Prescriber Checkup

Prescriber Checkup

The Doctors and Drugs in Medicare Part D

At A Glance: This Prescriber in 2016

Physician Assistant

Self-Reported Primary Specialty

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1,546Medicare Part D Prescriptions Filled, Including Refills
$257K Total Retail Price of All Prescriptions
315 Patients Receiving at Least One Drug in Part D
63% Patients 65 Years and Older

73% Subsidized Claims for Low-Income Patients


This Provider's History

A comparison of this provider’s prescribing in Part D since 2014. All years may not be shown if there is insufficient data.

Cost of Claims

$230K

2014

$297K

2015

$257K

2016

Number of Claims

1,963

2014

2,354

2015

1,546

2016

This Prescriber's Drugs

The table below list this provider’s drugs, the number of prescriptions and how many went to seniors. Drugs are ranked by volume and compared with the rank for all providers in the same specialty and state. The list below includes only those drugs for which this provider wrote 50 or more prescriptions.

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O

An opioid drug. More » Prescription opioids (painkillers) can help alleviate certain kinds of pain in the short term but carry serious health risks.

A

An antibiotic drug. More » Used to treat bacterial infections but are often prescribed incorrectly to treat viral infections, such as chest colds or the flu.

P

An antipsychotic drug. More » Antipsychotics are frequently given to dementia patients, though it increases their risk of death.

10

This provider is among the top 10 prescribers of this drug in the country.

This provider’s prescriptions for this drug were for more days than those of peers. More » Because of this, his or her prescription count may be lower.

This provider’s prescriptions for this drug were for fewer days than those of peers. More » Because of this, his or her prescription count may be higher.

Drug Name Total Prescriptions Filled with Refills Prescriptions
to 65+
Patients Receiving this Drug Category
MOMETASONE FUROATE 213

prescriptions, 14% of all prescriptions

135

prescriptions.

127

patients, 40% of all patients

MUPIROCIN* 109

prescriptions, 7% of all prescriptions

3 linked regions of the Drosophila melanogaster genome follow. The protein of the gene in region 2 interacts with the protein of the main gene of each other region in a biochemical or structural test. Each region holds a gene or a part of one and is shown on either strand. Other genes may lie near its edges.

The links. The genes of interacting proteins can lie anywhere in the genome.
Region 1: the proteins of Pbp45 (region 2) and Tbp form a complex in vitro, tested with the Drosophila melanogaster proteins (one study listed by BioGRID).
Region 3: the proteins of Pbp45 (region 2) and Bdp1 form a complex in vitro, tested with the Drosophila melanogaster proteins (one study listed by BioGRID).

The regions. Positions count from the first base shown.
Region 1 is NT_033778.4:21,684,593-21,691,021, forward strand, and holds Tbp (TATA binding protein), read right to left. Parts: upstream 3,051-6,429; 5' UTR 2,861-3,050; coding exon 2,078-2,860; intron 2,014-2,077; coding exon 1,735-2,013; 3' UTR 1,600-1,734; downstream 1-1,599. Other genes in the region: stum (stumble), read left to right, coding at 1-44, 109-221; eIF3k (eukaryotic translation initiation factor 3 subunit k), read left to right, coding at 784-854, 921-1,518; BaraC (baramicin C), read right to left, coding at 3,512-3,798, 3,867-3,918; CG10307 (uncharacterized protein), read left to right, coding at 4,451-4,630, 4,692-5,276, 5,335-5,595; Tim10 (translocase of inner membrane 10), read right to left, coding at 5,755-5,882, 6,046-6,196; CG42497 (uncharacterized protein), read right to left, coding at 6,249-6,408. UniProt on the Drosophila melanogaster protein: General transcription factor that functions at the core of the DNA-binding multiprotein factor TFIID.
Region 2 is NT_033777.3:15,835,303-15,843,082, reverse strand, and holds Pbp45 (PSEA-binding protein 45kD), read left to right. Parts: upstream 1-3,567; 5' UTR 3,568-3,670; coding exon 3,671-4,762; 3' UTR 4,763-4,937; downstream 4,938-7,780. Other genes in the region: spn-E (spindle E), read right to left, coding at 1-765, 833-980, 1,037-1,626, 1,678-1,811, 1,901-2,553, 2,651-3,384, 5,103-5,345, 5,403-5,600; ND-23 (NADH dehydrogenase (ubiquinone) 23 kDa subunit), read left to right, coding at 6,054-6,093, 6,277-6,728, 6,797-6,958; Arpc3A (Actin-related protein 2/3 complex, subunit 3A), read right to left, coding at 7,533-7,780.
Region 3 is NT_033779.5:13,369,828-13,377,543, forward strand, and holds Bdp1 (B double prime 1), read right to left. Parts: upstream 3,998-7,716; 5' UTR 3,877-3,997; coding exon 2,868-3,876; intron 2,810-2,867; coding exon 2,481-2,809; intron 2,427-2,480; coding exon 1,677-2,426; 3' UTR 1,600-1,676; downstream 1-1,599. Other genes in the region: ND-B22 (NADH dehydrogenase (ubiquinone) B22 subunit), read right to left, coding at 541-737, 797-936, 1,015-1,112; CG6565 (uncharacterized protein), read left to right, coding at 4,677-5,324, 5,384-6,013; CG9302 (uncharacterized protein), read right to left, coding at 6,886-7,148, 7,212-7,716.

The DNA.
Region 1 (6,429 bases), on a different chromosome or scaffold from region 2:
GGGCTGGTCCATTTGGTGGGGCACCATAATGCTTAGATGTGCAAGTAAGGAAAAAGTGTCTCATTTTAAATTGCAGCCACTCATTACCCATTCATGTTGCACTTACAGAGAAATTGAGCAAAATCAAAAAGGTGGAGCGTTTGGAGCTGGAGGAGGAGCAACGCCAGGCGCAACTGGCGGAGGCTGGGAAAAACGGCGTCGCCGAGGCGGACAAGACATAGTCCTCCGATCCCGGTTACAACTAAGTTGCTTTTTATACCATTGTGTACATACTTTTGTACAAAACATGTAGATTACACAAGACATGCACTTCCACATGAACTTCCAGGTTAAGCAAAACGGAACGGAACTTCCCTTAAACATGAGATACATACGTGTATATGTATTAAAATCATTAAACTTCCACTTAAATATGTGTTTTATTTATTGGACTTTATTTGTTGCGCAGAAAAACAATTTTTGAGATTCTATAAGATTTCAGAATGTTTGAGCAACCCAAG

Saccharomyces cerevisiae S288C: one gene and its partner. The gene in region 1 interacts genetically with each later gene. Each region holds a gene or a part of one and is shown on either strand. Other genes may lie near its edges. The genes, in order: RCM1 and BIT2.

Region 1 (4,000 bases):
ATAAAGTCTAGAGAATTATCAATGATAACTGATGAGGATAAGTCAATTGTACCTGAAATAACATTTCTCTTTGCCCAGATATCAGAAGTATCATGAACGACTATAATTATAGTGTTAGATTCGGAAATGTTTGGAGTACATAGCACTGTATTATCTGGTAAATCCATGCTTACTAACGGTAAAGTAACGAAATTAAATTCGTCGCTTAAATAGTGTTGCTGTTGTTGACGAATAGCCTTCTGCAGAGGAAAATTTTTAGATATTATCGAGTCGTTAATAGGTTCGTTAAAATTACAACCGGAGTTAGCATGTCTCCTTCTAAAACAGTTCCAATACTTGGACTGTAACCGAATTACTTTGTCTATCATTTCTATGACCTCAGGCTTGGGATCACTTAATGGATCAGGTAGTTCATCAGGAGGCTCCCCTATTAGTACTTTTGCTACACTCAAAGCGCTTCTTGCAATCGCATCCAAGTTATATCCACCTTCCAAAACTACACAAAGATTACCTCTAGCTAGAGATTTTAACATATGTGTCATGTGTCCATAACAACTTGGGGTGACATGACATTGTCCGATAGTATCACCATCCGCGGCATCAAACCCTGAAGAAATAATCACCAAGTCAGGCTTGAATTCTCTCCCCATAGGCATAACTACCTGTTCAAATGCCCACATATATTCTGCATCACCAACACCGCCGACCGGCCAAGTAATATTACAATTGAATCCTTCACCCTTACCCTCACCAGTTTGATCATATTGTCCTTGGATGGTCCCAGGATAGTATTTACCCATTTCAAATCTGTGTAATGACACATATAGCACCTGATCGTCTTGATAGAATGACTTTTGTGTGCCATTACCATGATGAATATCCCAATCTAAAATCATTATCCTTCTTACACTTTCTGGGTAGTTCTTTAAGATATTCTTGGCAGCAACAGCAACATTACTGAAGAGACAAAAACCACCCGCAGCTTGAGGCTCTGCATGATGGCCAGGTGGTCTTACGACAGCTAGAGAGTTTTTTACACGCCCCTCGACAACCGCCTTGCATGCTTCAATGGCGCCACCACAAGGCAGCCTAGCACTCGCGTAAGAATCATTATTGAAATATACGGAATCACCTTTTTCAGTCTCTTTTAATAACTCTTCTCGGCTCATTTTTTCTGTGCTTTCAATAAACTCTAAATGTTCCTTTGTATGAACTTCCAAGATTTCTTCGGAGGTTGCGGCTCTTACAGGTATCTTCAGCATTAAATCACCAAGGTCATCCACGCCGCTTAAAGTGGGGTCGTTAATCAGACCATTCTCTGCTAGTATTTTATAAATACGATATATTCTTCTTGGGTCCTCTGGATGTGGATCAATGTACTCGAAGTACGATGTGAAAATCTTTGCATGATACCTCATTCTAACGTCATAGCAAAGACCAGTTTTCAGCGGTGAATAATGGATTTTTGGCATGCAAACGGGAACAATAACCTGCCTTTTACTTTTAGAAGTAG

60

prescriptions.

56

patients, 18% of all patients

TRIAMCINOLONE ACETONIDE 97

prescriptions, 6% of all prescriptions

43

prescriptions.

61

patients, 19% of all patients

KETOCONAZOLE 94

prescriptions, 6% of all prescriptions

21

prescriptions.

23

patients, 7% of all patients

AMMONIUM LACTATE 86

prescriptions, 6% of all prescriptions

45

prescriptions.

25

patients, 8% of all patients

CALCIPOTRIENE 81

prescriptions, 5% of all prescriptions

45

prescriptions.

30

patients, 10% of all patients

CLOBETASOL PROPIONATE 81

prescriptions, 5% of all prescriptions

58

prescriptions.

34

patients, 11% of all patients

NYSTATIN 75

prescriptions, 5% of all prescriptions

19

prescriptions.

42

patients, 13% of all patients

HALOBETASOL PROPIONATE 67

prescriptions, 4% of all prescriptions

49

prescriptions.

29

patients, 9% of all patients

FLUTICASONE PROPIONATE 64

prescriptions, 4% of all prescriptions

30

prescriptions.

45

patients, 14% of all patients

FLUOCINONIDE 62

prescriptions, 4% of all prescriptions

25

prescriptions.

39

patients, 12% of all patients

CLINDAMYCIN PHOSPHATE 60

prescriptions, 4% of all prescriptions

18

prescriptions.

26

patients, 8% of all patients

A
NYSTATIN-TRIAMCINOLONE 53

prescriptions, 3% of all prescriptions

36

prescriptions.

29

patients, 9% of all patients

DOXYCYCLINE HYCLATE 52

prescriptions, 3% of all prescriptions

21

prescriptions.

28

patients, 9% of all patients

A
About This Data

Prescribing data from Medicare’s prescription drug benefit, known as Part D, was compiled and released by the Centers for Medicare and Medicaid Services, the federal agency that oversees the program. The data for 2016 includes more than 1.5 billion prescriptions written by 1.1 million doctors, nurses and other providers. This database lists over 460,000 of those providers who wrote 50 or more prescriptions for at least one drug that year. More than three-fourths of these prescriptions went to patients 65 and older; the rest were for disabled patients. Methodology »

Incorrect Info?

If you are a provider and you believe your address is incorrect, check the listing you created on the National Provider Identifier registry. If you change your listing, send a note to [email protected] and we will update your information. If you have other questions about this data, send a note to [email protected].

Caveats
  • No comparisons are shown if there are fewer than 20 prescribers in the state share this specialty.
  • Comparisons do not take into account the medical conditions of patients. Medications for certain conditions do not have generic alternatives, so patients would receive more expensive brand name drugs.
  • This provider's address and specialty information was last updated on March 27, 2008.
  • Comparisons are based on each provider’s current address, not necessarily where he or she worked during the time period covered in this database.
  • In rare circumstances, providers' prescription tallies may be inflated. Sometimes providers are credited with prescriptions written by colleagues (this happens in long-term care facilities) or are victims of fraud involving theft of their provider number.